Good News about Kennedy House

By Marilyn Williams


In mid-February, I received an email with good news from the committee to save Kennedy House. For those of you unfamiliar with Kennedy House, for many years it was a popular teahouse, surrounded by a lovely garden on the Red River near St. Andrews. It was built in 1866, for Captain William Kennedy, a Hudson Bay Company fur-trader, sailor, explorer, and magistrate. He was born in 1814 at Cumberland House, Sask. as the fifth child of Chief Factor Alexander Kennedy and his English/Cree wife, Aggathas Margaret (Mary) Bear.

William Kennedy married Eleanor Eliza Cripps, a well-educated, upper-class woman and an accomplished musician, businesswoman and a devout Christian, in 1859 in London, England. They had one son and one daughter.

When William’s mother, Aggathas, passed away, he inherited her property at Lot 63 in St. Andrews Parish. There he and Eleanor built Kennedy House, then known as Maple Grove, using stones quarried from the banks of the Red River nearby St. Andrews Rapids.

According to the Manitoba Historical Society, “The Gothic Revival style of the Kennedy House is architecturally distinctive, compared to the other old stone houses built in the Red River Settlement, which reflect Georgian influences. By contemporary Eastern Canadian or British standards Kennedy House was simple and unadorned. By Red River Settlement standards, however, it was very fashionable. Since the destruction of several early stone houses along the Red River, Kennedy House now stands as one of only seven remaining.”

Husband and wife both had fascinating careers and roles in early Manitoba during its formation. One of William’s nieces married John Norquay, the first Manitoba premier of mixed Indigenous and European heritage. After William’s death, Eleanor spent several years in Virden. Perhaps we will share the whole story of this amazing couple with you at another time. Meanwhile, here is the good news.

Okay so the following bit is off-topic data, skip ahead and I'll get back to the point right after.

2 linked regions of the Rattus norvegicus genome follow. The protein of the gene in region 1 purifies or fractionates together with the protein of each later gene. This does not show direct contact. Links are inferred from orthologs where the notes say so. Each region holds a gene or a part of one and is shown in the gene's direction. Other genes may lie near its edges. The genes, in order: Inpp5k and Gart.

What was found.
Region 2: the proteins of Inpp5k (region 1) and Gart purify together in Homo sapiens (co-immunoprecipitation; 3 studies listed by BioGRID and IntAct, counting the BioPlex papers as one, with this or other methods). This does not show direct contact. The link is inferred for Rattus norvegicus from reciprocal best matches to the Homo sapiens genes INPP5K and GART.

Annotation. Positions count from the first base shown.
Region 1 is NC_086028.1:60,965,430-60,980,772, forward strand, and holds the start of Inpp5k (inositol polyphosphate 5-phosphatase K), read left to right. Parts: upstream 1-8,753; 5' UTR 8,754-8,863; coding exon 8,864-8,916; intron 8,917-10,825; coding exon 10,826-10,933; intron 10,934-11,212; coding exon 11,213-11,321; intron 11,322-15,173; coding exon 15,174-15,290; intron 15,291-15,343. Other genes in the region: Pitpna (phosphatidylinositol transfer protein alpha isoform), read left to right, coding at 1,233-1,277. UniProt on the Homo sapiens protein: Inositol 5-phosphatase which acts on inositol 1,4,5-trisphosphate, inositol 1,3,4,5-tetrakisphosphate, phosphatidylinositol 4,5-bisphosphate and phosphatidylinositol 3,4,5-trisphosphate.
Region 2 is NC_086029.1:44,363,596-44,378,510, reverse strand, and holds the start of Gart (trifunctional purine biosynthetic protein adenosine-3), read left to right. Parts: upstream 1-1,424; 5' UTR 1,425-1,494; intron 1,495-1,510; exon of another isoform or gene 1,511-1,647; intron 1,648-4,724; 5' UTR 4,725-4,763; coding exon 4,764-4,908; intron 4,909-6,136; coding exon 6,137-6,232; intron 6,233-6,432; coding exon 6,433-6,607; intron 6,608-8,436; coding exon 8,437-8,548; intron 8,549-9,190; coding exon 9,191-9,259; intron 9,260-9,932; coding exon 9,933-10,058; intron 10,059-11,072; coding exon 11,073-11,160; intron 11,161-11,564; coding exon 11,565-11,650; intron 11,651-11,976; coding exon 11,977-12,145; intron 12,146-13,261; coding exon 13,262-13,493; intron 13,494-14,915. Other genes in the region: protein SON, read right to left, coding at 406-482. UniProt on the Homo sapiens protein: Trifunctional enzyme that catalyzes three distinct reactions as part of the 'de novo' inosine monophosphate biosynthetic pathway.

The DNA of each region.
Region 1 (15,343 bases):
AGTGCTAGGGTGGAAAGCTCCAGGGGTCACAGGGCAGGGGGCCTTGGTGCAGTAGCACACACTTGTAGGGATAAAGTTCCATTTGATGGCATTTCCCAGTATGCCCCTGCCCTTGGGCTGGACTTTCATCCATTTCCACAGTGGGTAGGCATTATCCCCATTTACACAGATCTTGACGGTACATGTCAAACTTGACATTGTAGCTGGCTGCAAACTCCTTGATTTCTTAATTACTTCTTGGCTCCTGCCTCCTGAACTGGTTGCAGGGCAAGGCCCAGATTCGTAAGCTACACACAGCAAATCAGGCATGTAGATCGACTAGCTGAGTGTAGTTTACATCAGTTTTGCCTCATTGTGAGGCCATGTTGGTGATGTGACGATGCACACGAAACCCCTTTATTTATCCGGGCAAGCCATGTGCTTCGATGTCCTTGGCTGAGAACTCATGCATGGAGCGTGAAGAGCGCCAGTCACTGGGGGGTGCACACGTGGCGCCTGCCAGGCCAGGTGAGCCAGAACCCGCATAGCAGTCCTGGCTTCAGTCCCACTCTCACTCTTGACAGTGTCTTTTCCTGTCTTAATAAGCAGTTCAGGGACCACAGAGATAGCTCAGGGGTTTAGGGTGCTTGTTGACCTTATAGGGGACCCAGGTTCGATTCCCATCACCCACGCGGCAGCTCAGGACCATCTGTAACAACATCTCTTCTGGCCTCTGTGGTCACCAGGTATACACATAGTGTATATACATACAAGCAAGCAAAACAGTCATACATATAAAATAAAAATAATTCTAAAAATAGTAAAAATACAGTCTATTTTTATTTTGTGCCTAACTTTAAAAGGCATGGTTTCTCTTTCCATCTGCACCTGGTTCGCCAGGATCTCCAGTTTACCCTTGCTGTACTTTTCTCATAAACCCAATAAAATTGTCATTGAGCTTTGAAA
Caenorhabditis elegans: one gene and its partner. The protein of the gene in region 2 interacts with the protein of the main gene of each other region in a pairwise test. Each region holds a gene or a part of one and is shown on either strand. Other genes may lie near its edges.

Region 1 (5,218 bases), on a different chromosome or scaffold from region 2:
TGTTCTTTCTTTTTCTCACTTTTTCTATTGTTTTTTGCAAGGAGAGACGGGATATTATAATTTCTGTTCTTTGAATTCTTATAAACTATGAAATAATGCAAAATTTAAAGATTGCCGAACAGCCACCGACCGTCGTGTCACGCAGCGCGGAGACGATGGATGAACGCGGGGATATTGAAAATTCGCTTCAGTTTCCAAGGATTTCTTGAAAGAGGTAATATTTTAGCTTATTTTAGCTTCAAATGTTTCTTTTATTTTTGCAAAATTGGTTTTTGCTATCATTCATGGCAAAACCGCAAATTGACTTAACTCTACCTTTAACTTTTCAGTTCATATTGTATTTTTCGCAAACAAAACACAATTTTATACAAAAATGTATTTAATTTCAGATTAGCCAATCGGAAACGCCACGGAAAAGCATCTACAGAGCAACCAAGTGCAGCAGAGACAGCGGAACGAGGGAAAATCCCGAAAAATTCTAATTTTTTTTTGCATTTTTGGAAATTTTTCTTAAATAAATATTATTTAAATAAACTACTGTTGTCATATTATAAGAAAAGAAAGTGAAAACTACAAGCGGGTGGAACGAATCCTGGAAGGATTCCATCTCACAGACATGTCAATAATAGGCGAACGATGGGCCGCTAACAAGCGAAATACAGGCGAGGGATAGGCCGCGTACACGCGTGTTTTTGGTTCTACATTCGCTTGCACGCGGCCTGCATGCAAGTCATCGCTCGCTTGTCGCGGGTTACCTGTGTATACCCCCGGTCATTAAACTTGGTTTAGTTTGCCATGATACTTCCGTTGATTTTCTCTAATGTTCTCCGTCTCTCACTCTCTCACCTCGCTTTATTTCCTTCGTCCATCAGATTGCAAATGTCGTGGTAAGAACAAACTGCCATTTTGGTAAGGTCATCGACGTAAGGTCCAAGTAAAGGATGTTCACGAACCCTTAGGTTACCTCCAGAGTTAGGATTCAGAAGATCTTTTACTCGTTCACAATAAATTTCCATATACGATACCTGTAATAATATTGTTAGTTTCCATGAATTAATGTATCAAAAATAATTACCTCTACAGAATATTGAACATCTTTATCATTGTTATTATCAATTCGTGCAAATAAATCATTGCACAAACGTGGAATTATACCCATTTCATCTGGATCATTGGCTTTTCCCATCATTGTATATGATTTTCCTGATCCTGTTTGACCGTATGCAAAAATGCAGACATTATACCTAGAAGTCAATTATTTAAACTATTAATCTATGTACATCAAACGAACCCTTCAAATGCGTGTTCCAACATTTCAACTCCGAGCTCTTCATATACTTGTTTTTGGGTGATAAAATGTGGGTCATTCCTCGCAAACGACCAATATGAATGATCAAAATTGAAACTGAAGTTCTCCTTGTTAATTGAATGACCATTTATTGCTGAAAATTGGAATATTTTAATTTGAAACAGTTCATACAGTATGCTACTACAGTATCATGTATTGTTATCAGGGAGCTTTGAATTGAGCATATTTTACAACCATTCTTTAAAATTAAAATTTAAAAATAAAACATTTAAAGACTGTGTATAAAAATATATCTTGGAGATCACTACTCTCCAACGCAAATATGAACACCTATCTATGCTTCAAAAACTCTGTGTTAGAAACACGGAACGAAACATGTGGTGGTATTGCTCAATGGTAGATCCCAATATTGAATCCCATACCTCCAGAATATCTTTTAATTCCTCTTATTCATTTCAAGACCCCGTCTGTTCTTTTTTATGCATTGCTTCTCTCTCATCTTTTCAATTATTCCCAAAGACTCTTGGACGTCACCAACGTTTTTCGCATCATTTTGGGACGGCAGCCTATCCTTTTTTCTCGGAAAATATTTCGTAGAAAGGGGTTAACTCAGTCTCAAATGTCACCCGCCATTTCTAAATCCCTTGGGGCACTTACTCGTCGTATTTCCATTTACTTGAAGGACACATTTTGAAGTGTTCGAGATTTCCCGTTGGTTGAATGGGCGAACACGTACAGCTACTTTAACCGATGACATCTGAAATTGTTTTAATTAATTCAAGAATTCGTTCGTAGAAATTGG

Hello all!

Great news!

I received a call this morning from Tamara Stephensen, who oversees the Kennedy House resource for the province. Tamara reported that the Phase II interior upgrading and refurbishment of the main floor areas has begun. So, if you pass by the house, you may see some fencing and signs of construction activity.

To review: the Phase II work now in progress will ensure the building meets fire and life safety codes, necessary for public access. The main floor bathroom space is a primary concern. The building structure prohibits enlargement of the bathroom, and it requires relocation to what was Kennedy’s den, adjacent to the main entrance. The existing bathroom space will be incorporated into the kitchen which will allow for a larger and more functional space. Equipment and food preparation areas will be upgraded. As reported previously, the kitchen will remain suitable for light food preparation only: grills and fryers will not be accommodated, as this would require significant structural changes not in keeping with the heritage building.

Supplied photo of Kennedy House.

Interior finishes will reflect the era of the building, using wood, wallpapers, and paint colours to brighten the rooms but respect the history of the home.

Conclusion of this work is targeted for late spring/early summer. Possibly, Phase III waterproofing of the foundation and landscaping, including repairs and upgrading to the patio may begin later this year.

Tamara and her team have been very forthcoming with information regarding progress at the house and their willingness to communicate with us is deeply appreciated. It allows us to keep you informed and respond to continuing enquiries from the broader public.

We have forwarded an information package and management proposal to the new Minister, Hon. Tracy Schmidt, and well as to Tourism Minister Glen Simard, and the Premier. In the package we introduce the Kennedy House Renewal Committee, review the progress made to date, and present our proposal and continuing interest in the reopening of the House to the public.

The management proposal suggests a partnership between the Province and the Municipality and is modeled after a similar agreement between Parks Canada and the Municipality for the operation of The Rectory National Historic Site, now in successful year-round operation for a decade. The KHR Committee has Council’s approval to enter into discussions on their behalf and we are hopeful that we will be able to meet with the Minister in the near future to discuss our proposed partnership in detail.

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Marilyn Williams is the Secretary for the Kennedy House Renewal Committee. We posted her letter on Canada’s Local Gardner Facebook Group page and to date there have been more than 53,000 viewers, which shows the interest and support for this project. She can be reached at [email protected]

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